Pay TV is growing faster — in revenue and viewing numbers — than any other part of the broadcasting industry. Its biggest operator, Foxtel, will have more revenue than any other broadcaster by June 30 and will end up having the second highest earnings before interest, tax, depreciation and amortisation, after the resurgent Seven Network.

Around $225 million will be spent in advertising on the various Pay TV channels this year. Not much when compared with the $3.3 billion on the three and a bit (SBS) free-to-air networks. But when added to the $1.8 billion in subscription and other fees, Pay TV’s growth, size and profitability reveals it to be a very big part of the broadcast media in this country.

But try finding out audience numbers, especially on a basis that allows some comparison with free-to-air viewing. The Pay TV industry insists on disclosing  its viewing figures the way it wants to present them, unlike the FTA networks which are open about their performance on a daily basis.

Take the last two Saturday nights, March 24 and March 31. Figures from Sydney-based Fusion Strategy show that in the prime time, commercial 1 timeslot (from 6pm to 10.29pm) Pay TV outrated the FTA networks on both nights. This success was driven by the return of NRL. Saturday night is Pay TV’s peak night for Rugby League, with up to three games broadcast.

On March 31, Pay TV had a share of 22.96 per cent, according to Fusion’s analysis, or one million viewers across all channels, compared with 874,000 on the same Saturday in 2006 (a share of 19.85 per cent). And other figures from Fusion show that in the first seven weeks in official ratings in the Zone 1 prime time timeslot, Pay TV enjoyed a 14 per cent rise in average audience numbers.

The FTA networks will rightfully point out that the comparison is flawed: there is just one channel for each FTA operator while Pay TV has quite a few — more than 60 with time shifting channels included. But Pay TV is now a definite viewing option for viewers and, therefore, its performance should be subject to the same scrutiny, down to the performance of the leading channels.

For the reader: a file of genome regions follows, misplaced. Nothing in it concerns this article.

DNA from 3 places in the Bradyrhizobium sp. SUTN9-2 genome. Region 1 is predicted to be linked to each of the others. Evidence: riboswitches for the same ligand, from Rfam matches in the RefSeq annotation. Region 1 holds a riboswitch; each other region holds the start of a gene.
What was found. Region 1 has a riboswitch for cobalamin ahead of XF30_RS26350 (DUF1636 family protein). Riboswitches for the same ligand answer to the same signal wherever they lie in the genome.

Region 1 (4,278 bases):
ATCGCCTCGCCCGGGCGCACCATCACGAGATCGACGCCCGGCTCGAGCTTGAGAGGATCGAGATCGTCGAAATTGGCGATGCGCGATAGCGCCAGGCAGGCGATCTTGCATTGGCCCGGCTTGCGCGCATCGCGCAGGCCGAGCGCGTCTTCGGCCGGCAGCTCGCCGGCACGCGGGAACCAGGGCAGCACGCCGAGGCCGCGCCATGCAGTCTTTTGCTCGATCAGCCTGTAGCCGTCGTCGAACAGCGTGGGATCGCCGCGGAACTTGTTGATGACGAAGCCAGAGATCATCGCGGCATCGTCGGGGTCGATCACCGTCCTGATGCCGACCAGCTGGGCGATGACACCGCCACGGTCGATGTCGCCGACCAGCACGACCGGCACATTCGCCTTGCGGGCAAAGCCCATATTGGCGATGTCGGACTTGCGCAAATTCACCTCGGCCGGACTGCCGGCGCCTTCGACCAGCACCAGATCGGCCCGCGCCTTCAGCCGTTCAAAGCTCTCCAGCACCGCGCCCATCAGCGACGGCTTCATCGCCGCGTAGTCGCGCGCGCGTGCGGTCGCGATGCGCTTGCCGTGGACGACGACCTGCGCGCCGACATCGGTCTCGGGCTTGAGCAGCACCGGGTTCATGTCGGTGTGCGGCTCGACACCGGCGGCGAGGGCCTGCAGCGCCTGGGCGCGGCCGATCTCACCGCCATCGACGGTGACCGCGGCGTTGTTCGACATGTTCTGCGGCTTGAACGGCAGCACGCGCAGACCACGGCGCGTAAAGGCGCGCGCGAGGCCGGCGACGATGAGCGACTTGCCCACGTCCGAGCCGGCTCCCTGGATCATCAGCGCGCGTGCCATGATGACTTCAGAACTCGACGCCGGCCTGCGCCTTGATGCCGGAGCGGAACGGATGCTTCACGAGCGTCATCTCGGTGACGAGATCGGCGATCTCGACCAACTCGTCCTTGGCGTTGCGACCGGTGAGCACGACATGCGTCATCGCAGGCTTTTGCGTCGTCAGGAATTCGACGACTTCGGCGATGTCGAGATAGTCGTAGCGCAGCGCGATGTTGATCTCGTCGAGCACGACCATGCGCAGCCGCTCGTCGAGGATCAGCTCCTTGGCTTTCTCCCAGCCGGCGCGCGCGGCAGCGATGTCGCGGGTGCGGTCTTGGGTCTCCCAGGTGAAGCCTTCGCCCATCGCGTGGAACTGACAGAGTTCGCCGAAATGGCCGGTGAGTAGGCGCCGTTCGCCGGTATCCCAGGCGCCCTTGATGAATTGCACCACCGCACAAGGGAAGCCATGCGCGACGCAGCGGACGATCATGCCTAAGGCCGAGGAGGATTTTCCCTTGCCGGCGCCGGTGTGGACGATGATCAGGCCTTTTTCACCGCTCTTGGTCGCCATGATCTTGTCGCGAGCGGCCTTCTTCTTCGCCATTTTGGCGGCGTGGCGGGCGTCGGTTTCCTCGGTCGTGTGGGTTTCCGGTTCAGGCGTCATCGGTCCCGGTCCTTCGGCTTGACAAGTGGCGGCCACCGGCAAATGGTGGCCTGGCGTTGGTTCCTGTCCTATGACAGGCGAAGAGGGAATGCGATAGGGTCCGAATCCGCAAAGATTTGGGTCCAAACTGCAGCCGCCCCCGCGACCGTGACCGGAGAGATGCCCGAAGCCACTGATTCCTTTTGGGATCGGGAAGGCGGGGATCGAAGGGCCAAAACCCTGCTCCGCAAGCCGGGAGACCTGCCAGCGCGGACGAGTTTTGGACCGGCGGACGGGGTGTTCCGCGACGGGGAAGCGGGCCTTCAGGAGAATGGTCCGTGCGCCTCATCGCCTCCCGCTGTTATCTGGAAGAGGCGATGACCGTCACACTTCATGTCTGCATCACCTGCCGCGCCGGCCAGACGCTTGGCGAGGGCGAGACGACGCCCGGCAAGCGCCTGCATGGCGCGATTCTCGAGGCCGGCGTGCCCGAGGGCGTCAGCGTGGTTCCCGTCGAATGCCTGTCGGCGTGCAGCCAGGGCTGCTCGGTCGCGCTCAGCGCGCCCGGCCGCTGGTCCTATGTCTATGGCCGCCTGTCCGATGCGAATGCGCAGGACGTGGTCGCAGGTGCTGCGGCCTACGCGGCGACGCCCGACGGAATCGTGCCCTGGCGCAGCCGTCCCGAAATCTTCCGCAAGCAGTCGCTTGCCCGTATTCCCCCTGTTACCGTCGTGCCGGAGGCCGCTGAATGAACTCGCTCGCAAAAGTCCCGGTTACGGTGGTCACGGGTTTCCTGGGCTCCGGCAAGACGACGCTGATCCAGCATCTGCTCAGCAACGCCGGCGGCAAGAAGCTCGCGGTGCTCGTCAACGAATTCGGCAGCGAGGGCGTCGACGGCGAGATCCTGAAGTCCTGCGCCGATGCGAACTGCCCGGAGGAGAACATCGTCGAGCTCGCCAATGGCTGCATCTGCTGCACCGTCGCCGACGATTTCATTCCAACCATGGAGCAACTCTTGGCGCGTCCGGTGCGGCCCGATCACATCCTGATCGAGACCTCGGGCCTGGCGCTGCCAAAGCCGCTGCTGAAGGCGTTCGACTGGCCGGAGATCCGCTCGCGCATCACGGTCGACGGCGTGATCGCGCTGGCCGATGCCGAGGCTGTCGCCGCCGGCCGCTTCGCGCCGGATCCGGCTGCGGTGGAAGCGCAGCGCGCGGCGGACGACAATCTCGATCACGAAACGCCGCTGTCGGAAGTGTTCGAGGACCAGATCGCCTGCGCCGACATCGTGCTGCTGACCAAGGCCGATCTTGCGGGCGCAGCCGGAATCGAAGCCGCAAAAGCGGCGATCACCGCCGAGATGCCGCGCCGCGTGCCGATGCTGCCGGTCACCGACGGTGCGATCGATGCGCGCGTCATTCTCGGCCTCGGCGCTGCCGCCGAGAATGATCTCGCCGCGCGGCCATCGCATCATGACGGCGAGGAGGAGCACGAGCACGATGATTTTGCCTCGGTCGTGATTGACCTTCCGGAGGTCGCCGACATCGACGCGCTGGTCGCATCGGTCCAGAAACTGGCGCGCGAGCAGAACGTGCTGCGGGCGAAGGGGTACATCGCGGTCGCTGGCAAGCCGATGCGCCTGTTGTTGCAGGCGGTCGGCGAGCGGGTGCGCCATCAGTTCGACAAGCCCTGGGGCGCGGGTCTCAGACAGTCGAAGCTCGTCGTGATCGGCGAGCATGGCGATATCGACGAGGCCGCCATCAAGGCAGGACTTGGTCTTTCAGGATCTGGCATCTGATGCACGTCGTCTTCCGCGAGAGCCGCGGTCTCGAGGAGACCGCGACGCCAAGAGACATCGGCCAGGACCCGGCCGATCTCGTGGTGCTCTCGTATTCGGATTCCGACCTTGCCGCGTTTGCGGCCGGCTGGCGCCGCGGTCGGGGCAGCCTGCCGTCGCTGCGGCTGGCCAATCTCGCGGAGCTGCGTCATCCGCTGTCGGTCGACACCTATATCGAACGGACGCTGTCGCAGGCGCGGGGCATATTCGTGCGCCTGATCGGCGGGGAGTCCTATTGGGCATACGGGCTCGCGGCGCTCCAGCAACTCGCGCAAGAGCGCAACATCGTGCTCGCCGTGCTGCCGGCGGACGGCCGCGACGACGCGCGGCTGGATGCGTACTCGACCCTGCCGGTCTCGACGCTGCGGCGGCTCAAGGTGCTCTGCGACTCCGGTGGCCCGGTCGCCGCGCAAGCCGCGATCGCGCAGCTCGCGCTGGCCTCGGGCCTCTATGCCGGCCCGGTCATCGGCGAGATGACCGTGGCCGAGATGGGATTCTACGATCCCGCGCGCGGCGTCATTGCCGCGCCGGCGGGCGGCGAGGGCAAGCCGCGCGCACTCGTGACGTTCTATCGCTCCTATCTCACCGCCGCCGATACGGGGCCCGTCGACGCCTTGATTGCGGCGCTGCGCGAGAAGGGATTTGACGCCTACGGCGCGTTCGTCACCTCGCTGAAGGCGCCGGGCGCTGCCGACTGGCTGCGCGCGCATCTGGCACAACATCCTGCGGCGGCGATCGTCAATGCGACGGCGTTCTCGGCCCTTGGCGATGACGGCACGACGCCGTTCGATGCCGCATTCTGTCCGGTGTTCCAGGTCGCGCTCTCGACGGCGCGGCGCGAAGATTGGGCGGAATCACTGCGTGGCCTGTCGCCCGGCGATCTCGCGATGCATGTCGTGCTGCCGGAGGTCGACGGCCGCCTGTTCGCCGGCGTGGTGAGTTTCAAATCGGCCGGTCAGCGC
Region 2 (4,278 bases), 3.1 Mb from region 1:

But try to dig deeper into this performance to find out how the Pay TV audience is tracking daily, like I do for the FTA networks, or a breakdown of how the various channels are performing, then the shutters come down. Some information leaks through on a five-market metro basis but there are no figures across all the Pay TV platforms, broken down by market, channel and program.

Foxtel in particular is a very insular organisation and constantly protesting about issues such as sports siphoning rules, local content, competition, but rarely opening itself up in the way that the FTA networks do.

The metro and regional FTA networks (except Nine) are now quite good in producing ratings information that is relatively freely available. But the Pay TV industry still refuses to release ratings information on a regular basis.

It is scared the FTA networks will take the figures and manipulate them for their own benefit. Which they will, being competitive organisations, just like Foxtel and not averse to a bit of figure juggling themselves.

Pay TV insists on its viewing numbers being looked at on a national basis (not five metro markets for comparison) and sometimes insists on including the  viewing figures for its time shift channel (that’s programs being shown at a later time on a different channel). Pay TV will not release information on how each channel performs each day, and the only weekly figures are a list of the most watched programs (which comes from the FTA industry association).

It would be quite easy to do a separate Pay TV report looking at how the overall Pay TV business went the night before and then looking at the performance of the major channels. But that’s apparently beyond the interest of Foxtel, Optus and Austar.

The FTA networks don’t want to release the Pay TV figures because they are in the business of comparing their programs with others on a five metro market basis: the regional figures are separate and come from a different group and are not aggregates.

And there is considerable validity to the FTA argument that aggregating all Pay TV channels into one figure is misleading considering the FTA networks only broadcast one channel each.

But Pay TV is real. The FTA networks and their advertisers and consultants know all about Pay TV’s audience build: it’s where their viewers disappear to most nights for all or part of their viewing.

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Peter Fray
Peter Fray
Editor-in-chief of Crikey
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